Life in Pink
In the 1920s, at 151 East 50th Street in New York City, any tourist who wanted to hear opera and rub elbows with the social crowd would venture over to the East Side Opera House. From the few available accounts, it was a great night out, but the European empresario could not find a loyal American audience. He slammed the door and returned home.
Then on February 8, 1935, a new nightclub opened at 151 E. 50th Street and the entertainment pages of the New York newspapers filled-up with ads announcing the new Versailles, a Continental Rendezvous for Lunch, Cocktail Hour, Dinner, and Supper. Reservations at ELdorado 5-8028. It was purported to have extraordinary divertissements and décor, serving cuisine francaise. New ads each week announced the new acts presented by Nick and Arnold. The two names appeared in every advertisement for the restaurant and the current acts, but no surnames came to light.
Hours of effort to identify Nick and Arnold were rewarded when their names – Nick Prounis (left) and Arnold Rossfield (right) – appeared in a display ad in the New York Daily News.
Prounis was born in Greece and became a naturalize U. S. citizen in 1915. Nick was 88 years old when he died in Colorado while visiting his daughter Florence. He once said the two things he loved most were the twelve-hundred-pound bear he once shot and his grandson.
Rossfield was born in Russia in 1888. He too, was a naturalized U. S. Citizen. Before his involvement at Versailles, he worked as a headwaiter in a New York hotel. He passed in 1974 at age 85 in Palm Beach, Florida. The very modest obituary that appeared in the Palm Beach Post did not mention his partnership with Prounis nor the Versailles restaurant.
For the next 22 years the Versailles was one of the finest restaurant-cabarets in the world. The continental food was lauded in restaurant guides, travel brochures, and newspapers worldwide. The entrees had names like Chicken Maison.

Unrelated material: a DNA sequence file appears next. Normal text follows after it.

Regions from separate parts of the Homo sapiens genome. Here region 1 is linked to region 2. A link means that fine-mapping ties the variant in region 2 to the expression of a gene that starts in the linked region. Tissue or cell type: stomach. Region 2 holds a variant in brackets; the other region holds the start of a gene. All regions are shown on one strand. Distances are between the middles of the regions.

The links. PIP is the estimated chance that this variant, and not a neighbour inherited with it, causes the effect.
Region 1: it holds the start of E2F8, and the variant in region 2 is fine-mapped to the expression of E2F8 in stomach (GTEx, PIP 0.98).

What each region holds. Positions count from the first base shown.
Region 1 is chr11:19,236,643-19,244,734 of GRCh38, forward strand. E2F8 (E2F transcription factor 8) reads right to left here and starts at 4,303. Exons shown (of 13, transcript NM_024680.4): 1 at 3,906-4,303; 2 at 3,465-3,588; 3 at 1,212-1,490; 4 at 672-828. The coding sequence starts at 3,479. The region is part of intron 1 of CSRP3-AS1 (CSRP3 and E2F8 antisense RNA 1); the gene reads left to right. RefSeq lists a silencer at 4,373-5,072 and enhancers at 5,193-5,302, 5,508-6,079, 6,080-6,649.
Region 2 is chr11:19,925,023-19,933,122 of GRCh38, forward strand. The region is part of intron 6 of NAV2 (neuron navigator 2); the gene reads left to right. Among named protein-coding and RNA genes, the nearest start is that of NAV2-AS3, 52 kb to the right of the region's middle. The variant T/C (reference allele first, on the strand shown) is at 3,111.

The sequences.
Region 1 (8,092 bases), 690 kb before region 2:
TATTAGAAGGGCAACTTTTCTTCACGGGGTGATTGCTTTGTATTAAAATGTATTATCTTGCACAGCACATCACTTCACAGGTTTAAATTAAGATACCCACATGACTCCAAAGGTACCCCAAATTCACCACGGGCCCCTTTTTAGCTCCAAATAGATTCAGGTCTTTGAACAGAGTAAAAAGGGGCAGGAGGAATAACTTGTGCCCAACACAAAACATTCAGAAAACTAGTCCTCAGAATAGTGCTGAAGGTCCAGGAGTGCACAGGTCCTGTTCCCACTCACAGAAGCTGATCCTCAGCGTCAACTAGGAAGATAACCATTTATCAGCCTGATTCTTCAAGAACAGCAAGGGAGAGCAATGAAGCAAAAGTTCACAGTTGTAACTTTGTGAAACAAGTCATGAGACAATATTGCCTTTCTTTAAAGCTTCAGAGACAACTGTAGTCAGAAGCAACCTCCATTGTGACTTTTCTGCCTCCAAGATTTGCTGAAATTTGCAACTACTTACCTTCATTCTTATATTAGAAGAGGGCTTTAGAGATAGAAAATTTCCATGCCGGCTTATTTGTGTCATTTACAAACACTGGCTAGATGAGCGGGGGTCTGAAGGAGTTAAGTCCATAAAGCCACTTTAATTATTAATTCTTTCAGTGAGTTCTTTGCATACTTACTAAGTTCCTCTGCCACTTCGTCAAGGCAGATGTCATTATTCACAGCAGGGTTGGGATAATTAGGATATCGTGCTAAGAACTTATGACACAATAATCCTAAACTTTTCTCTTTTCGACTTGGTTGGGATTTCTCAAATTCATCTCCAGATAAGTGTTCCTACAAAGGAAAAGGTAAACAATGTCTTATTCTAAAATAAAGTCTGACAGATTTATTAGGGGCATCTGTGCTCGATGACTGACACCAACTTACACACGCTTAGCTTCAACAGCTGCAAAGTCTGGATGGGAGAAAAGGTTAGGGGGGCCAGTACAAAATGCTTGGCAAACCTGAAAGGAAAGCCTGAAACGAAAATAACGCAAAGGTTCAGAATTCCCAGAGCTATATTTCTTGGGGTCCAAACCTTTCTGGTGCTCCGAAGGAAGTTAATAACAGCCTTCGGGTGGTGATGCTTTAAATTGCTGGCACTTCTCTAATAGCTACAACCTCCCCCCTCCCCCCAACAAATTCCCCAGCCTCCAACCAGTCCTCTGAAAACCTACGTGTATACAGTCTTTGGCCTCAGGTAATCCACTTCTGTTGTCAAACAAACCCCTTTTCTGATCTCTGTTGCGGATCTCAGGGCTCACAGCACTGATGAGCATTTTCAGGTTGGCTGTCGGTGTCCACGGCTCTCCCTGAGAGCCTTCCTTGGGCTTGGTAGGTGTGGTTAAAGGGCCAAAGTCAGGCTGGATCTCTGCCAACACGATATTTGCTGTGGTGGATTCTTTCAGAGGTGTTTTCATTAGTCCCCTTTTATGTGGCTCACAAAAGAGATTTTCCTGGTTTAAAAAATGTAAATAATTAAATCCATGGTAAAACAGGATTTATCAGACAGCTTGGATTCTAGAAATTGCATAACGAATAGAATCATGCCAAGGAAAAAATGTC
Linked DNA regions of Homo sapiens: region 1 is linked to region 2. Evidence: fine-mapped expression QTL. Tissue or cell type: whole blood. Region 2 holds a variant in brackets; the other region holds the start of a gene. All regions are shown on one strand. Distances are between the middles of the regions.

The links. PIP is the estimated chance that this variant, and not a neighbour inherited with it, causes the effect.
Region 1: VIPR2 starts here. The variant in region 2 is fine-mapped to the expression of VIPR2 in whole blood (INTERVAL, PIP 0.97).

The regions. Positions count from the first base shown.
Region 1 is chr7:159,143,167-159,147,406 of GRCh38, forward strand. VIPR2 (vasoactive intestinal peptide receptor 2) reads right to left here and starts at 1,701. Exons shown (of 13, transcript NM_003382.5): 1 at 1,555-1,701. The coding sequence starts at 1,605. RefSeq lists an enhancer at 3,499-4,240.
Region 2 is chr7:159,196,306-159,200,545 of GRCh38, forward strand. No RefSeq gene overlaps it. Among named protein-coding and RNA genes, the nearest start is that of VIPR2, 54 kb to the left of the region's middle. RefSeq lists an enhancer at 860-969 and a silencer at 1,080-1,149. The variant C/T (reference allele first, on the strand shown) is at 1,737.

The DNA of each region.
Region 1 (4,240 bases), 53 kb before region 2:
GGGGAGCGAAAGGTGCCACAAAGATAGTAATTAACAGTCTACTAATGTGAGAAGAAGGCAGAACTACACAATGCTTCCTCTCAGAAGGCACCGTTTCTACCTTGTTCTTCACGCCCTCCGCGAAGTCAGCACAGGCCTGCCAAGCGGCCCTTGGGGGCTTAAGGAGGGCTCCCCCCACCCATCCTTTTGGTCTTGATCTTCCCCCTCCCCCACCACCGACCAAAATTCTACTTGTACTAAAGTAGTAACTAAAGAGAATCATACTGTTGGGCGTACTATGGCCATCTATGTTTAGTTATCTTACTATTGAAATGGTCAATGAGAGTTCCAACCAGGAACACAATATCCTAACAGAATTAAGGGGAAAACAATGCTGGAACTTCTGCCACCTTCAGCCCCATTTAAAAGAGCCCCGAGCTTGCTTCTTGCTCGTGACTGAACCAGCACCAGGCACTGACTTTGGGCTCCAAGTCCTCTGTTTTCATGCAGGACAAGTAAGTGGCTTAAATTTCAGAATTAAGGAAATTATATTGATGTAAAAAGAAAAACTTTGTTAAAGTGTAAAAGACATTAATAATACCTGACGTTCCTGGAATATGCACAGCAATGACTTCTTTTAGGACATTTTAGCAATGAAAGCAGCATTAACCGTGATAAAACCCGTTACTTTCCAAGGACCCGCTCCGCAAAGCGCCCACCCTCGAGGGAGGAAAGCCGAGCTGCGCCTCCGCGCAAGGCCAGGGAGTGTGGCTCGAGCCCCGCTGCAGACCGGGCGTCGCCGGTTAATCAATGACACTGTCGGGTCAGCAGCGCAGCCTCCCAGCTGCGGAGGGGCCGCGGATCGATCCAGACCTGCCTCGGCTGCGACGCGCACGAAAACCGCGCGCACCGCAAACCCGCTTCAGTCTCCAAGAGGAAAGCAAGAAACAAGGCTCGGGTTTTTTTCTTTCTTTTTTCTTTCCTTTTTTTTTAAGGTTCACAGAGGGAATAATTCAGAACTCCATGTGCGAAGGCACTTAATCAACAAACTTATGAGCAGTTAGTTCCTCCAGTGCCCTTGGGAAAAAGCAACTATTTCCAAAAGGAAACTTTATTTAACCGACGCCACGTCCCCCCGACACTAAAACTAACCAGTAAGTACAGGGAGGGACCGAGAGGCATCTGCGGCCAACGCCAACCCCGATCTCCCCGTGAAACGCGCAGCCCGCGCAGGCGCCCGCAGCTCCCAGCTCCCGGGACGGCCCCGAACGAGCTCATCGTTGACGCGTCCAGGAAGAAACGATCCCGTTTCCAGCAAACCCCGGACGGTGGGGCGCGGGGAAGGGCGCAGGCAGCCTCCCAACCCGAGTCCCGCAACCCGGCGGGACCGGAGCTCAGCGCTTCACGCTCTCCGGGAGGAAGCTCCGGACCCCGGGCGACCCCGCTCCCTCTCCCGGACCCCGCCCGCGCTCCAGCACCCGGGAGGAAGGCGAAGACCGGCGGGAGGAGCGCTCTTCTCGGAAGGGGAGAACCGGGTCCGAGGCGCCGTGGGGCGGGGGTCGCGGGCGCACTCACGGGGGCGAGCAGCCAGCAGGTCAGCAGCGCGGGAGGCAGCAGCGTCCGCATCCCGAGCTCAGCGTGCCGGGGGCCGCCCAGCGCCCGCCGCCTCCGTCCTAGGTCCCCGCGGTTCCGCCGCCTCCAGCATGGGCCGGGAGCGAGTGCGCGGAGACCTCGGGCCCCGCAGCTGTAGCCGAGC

The featured performers presented by Nick and Arnold included Hope Hampton, who was reviewed in glowing terms by the likes of Robert Dana, Louis Sobol, and Earl Wilson; George Hale, Jean Sablon (Sablon was one of the first French singers to immerse himself in jazz); Carl Brisson (the Danish actor who did top-hat song and dance), Dwight Fiske at the keyboard, Evelyn Knight, Carl Ravazza and his orchestra, and Edith Piaf on stage live at dinner and supper.
It seems the earliest performance by Piaf came on September 14, 1949. (Calculated and unverified.)
Piaf biographer, Monique Lange wrote: “Like many of Edith Piaf’s loves, her relationship with America began badly.” When she first appeared in America she went on stage in her little black dress and was the complete antithesis of what Americans had decided was “French Sexy.” Then she sang songs that no one understood. Lange continues, “Finally what the public wanted from her was sparkle and wit, but what she gave them was somber and sad.”
Piaf left New York with the idea that she would win-over the Americans even if it meant going home and learning English. To her that first trip was not a failure it was a challenge.
Piaf went to work and set in motion a new tour plan. She arranged for her American agent to rent the most elegant supper club in New York – The Versailles. It was there that she wove the magic spell that won over her American admirers.
Nearly a year later, to the day, the New York Daily News reported Piaf’s “One Spot Only” contract. Piaf signed with Nick Prounis and Arnold Rossfield and the reporter-of-record, Robert Sylvester, opined that it cost the owners “some money” but it was worth it for all involved. Mostly Piaf, for it guaranteed her five months (six if she wished) of sold-out performances at a salary she could never have dreamt of earning in Paris.
When Piaf was out-of-town, Versailles still flourished. Throughout the 1940s it played host to Bob Hope, Dean Martin, Jerry Lewis and many others. When the calendar changed to the 1950s, Versailles was the home of the Desi Arnaz Orchestra. People flocked there to dance the night away. And back then, while you were catching your breath, you could have your fortune told by Doris the Palmist.
At best it can be told that Versailles was a wildly successful venture, but the whole history can’t be found in public records. The facts are one thing and then there is the legend; the legend tells that late in 1958, revenue agents knocked on the office door and presented Nick and Arnold a subpoena for documents relating to what the government claimed to be a $750,000 tax liability. Sometime between lunch and dinner that day Versailles closed.
Piaf was not just a singer; she wrote many of her own songs. The song La Vie en Rose (Life in Pink) was her own creation. The popularity of the song is testimony to the world’s lasting fascination with her. Lange quotes the Philadelphia Inquirer [that] “Piaf is a jolting reminder that truly great popular art didn’t begin with Elvis and the Beatles.”E